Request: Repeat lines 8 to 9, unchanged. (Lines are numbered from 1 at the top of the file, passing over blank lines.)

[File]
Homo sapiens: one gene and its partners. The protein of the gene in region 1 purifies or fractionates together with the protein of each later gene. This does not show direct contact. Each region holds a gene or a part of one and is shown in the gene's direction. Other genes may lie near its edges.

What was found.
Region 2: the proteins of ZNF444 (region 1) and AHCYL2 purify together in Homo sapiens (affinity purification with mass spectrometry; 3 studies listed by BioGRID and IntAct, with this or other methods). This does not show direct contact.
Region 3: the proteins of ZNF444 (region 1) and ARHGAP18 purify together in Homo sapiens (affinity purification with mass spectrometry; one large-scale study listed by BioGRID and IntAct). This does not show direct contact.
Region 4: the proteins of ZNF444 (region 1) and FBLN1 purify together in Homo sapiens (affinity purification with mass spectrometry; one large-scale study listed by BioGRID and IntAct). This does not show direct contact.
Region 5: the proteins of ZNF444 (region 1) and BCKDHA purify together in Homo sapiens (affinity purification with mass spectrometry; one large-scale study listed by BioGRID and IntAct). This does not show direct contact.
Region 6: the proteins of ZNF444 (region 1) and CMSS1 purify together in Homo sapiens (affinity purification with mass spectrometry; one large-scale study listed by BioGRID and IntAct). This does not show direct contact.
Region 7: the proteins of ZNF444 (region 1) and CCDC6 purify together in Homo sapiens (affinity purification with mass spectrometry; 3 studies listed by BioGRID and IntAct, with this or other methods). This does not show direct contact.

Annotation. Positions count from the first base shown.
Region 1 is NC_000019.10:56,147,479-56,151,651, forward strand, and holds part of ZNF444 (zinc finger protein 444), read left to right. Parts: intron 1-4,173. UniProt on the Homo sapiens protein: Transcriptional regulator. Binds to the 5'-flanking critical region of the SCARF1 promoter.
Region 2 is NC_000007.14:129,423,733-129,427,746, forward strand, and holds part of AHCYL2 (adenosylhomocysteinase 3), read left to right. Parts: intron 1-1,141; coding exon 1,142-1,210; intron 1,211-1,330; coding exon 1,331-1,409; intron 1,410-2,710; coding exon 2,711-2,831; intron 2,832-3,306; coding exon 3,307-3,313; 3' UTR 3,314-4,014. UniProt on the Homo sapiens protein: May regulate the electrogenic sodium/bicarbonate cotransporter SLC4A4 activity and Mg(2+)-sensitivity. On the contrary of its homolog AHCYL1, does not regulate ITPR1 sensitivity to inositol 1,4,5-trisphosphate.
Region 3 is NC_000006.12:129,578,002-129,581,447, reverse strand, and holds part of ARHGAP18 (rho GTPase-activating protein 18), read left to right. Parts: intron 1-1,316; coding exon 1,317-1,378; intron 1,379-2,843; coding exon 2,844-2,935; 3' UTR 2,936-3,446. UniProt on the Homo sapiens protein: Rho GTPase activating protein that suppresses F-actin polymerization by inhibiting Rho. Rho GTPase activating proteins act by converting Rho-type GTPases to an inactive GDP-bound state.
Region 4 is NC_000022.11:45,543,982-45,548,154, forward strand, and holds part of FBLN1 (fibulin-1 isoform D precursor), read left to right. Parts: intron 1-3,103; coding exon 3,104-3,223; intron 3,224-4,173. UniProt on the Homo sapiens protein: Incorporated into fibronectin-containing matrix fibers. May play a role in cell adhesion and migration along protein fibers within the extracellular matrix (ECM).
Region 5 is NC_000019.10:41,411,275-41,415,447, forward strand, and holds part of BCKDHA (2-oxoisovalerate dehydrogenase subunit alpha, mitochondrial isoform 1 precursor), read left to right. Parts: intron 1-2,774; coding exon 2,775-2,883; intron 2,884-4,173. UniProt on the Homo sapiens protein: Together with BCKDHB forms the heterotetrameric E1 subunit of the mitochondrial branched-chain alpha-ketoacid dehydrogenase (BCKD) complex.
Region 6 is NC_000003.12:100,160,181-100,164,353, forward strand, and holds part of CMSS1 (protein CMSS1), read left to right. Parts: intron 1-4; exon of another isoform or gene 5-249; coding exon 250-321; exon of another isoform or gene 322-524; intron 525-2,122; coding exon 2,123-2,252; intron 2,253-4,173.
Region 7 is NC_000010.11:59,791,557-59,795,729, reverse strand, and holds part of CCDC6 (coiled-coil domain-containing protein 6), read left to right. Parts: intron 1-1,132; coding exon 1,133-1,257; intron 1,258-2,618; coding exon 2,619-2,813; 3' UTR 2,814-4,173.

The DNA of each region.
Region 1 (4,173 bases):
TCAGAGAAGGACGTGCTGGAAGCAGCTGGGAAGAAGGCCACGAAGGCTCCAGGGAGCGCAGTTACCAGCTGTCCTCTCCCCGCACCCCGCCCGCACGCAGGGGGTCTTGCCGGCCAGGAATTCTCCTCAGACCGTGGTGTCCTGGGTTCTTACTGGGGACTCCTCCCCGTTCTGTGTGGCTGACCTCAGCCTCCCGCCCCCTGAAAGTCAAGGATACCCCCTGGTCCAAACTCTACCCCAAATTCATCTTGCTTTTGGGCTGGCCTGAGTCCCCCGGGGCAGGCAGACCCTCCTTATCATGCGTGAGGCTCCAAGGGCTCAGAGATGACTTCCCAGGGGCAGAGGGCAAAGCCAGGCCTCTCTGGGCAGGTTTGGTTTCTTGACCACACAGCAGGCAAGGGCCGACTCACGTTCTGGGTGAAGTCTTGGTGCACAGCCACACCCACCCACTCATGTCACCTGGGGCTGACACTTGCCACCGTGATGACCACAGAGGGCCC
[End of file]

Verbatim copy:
Region 7: the proteins of ZNF444 (region 1) and CCDC6 purify together in Homo sapiens (affinity purification with mass spectrometry; 3 studies listed by BioGRID and IntAct, with this or other methods). This does not show direct contact.

Annotation. Positions count from the first base shown.